Liberius: [Liberius and Razin are debating whether or not to allow Zhivago's release] I command this unit!
Razin, Liberius' Lieutenant: We command jointly! The Party Bulletin expressly states...
Liberius: Bah! I could have you taken out and shot!
Razin, Liberius' Lieutenant: And could you have The Party taken out and shot? Understand this
Razin, Liberius' Lieutenant: [Zhivago is trying to aide a wounded White soldier] It does not matter!
Zhivago: Have you ever loved a woman, Razin? Razin, Liberius' Lieutenant: I once had a wife and four children.
Liberius: [looking at the bodies of slain White soldiers, whom he was found to be teenagers] St. Michael's Military School?
Liberius: You old bastard!
Liberius: Comrade Doctor, I need a medical officer. Zhivago: I'm sorry, I have a wife and child in Varykino.
Razin, Liberius' Lieutenant: ...and a mistress in Yuriatin.
Liberius: [laughs] Comrade Medical Officer, we are Red partisans, and we SHOOT deserters!
I am the only free man on this train! And the rest of you are CATTLE!Kostoyed Amourski
Pasha: The private life is dead - for a man with any manhood.
Zhivago: I saw some of your 'manhood' on the way at a place called Minsk.
Pasha: They were selling horses to the Whites.
Zhivago: It seems you've burnt the wrong village.
Pasha: They always say that, and what does it matter? A village betrays us, a village is burned. The point's made.
Zhivago: Your point - their village.
Pasha: I used to admire your poetry.
Zhivago: Thank you.
Pasha: I shouldn't admire it now. I should find it absurdly personal. Don't you agree? Feelings, insights, affections... it's suddenly trivial now. You don't agree; you're wrong. The personal life is dead in Russia. History has killed it. I can see why you might hate me.
Zhivago: I hate everything you say, but not enough to kill you for it.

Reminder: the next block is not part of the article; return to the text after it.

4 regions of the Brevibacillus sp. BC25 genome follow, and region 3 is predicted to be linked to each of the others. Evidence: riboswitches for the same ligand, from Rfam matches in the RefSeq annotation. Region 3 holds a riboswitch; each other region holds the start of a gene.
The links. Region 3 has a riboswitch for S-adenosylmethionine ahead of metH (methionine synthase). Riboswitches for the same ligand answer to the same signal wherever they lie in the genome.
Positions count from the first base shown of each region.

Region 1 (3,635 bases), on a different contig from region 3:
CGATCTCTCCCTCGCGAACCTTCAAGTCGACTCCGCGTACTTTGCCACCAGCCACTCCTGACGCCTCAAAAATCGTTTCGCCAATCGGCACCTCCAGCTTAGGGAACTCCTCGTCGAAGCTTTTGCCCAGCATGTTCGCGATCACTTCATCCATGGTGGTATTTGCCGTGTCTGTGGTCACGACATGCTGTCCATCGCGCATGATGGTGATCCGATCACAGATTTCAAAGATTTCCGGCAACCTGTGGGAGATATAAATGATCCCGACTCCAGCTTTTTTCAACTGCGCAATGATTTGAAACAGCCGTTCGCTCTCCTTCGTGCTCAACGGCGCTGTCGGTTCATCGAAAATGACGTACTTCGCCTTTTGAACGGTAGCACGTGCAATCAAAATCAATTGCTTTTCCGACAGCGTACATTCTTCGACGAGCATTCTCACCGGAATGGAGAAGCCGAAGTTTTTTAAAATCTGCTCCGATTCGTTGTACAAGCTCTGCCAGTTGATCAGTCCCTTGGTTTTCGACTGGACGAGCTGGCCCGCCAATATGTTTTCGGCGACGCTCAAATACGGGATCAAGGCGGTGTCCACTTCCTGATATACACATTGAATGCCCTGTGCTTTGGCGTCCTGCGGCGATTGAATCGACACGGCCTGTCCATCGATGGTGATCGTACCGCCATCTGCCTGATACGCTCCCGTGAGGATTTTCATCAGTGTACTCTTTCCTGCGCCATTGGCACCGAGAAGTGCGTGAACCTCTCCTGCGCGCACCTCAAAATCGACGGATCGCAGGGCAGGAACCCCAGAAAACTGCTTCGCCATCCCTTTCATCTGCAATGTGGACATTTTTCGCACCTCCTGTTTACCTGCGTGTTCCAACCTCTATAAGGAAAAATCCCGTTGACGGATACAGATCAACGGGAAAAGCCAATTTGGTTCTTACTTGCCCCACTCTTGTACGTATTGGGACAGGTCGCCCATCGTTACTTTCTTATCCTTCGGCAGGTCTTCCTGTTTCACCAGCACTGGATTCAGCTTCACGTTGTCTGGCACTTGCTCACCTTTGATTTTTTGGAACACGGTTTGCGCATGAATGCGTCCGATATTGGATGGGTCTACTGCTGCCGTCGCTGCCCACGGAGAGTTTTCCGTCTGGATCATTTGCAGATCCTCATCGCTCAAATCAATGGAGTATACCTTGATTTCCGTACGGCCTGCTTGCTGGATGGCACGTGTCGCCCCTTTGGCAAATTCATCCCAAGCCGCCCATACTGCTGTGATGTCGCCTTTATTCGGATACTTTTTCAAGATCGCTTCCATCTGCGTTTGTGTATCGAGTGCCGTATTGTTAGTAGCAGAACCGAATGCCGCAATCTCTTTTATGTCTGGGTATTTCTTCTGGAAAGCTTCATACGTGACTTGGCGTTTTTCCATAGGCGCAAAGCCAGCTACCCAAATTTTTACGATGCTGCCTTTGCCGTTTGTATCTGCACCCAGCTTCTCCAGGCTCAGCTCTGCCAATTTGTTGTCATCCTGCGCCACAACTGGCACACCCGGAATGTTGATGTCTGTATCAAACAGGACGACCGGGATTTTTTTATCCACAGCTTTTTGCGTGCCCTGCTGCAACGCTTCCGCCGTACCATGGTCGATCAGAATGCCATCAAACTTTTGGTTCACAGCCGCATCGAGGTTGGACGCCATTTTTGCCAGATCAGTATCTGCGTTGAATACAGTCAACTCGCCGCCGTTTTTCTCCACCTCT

[narrating over a military parade in Moscow] In bourgeois terms, it was a war between the Allies and Germany. In Bolshevik terms, it was a war between the Allied and German upper classes - and which of them won was of total indifference. My task was to organize defeat, so as to hasten the onset of revolution. I enlisted under the name of Petrov. The party looked to the peasant conscript soldiers - many of whom were wearing their first real pair of boots. When the boots had worn out, they'd be ready to listen. When the time came, I was able to take three whole battalions out of the front lines with me - the best day's work I ever did. But for now, there was nothing to be done. There were too many volunteers. Most of it was mere hysteria.Gen. Yevgraf Zhivago
Gen. Yevgraf Zhivago: [narrating; on World War I] By the second winter, the boots had worn out... but the line still held. Even Comrade Lenin underestimated both the anguish of that 900-mile long front... as well our own cursed capacity for suffering. Half the men went into action without any arms... irregular rations... led by officers they didn't trust.
Officer: [to soldiers] Come on, you bastards!
Gen. Yevgraf Zhivago: And those they did trust...
Pasha: [leaps out of the trench and begins leading his men in a charge] Come on, Comrades! Forward, comrades! Earth-shakers!
Gen. Yevgraf Zhivago: Finally, when they could stand it no longer, they began doing what every army dreams of doing...
Gen. Yevgraf Zhivago: They began to go home. That was the beginning of the Revolution.
Yuri Andreiivich, you've changed. Larisa - remarkably the same.Komarovski
You lay life on a table and cut out all the tumors of injustice. Marvelous.Zhivago
I told myself it was beneath my dignity to arrest a man for pilfering firewood. But nothing ordered by the party is beneath the dignity of any man, and the party was rightGen. Yevgraf Zhivago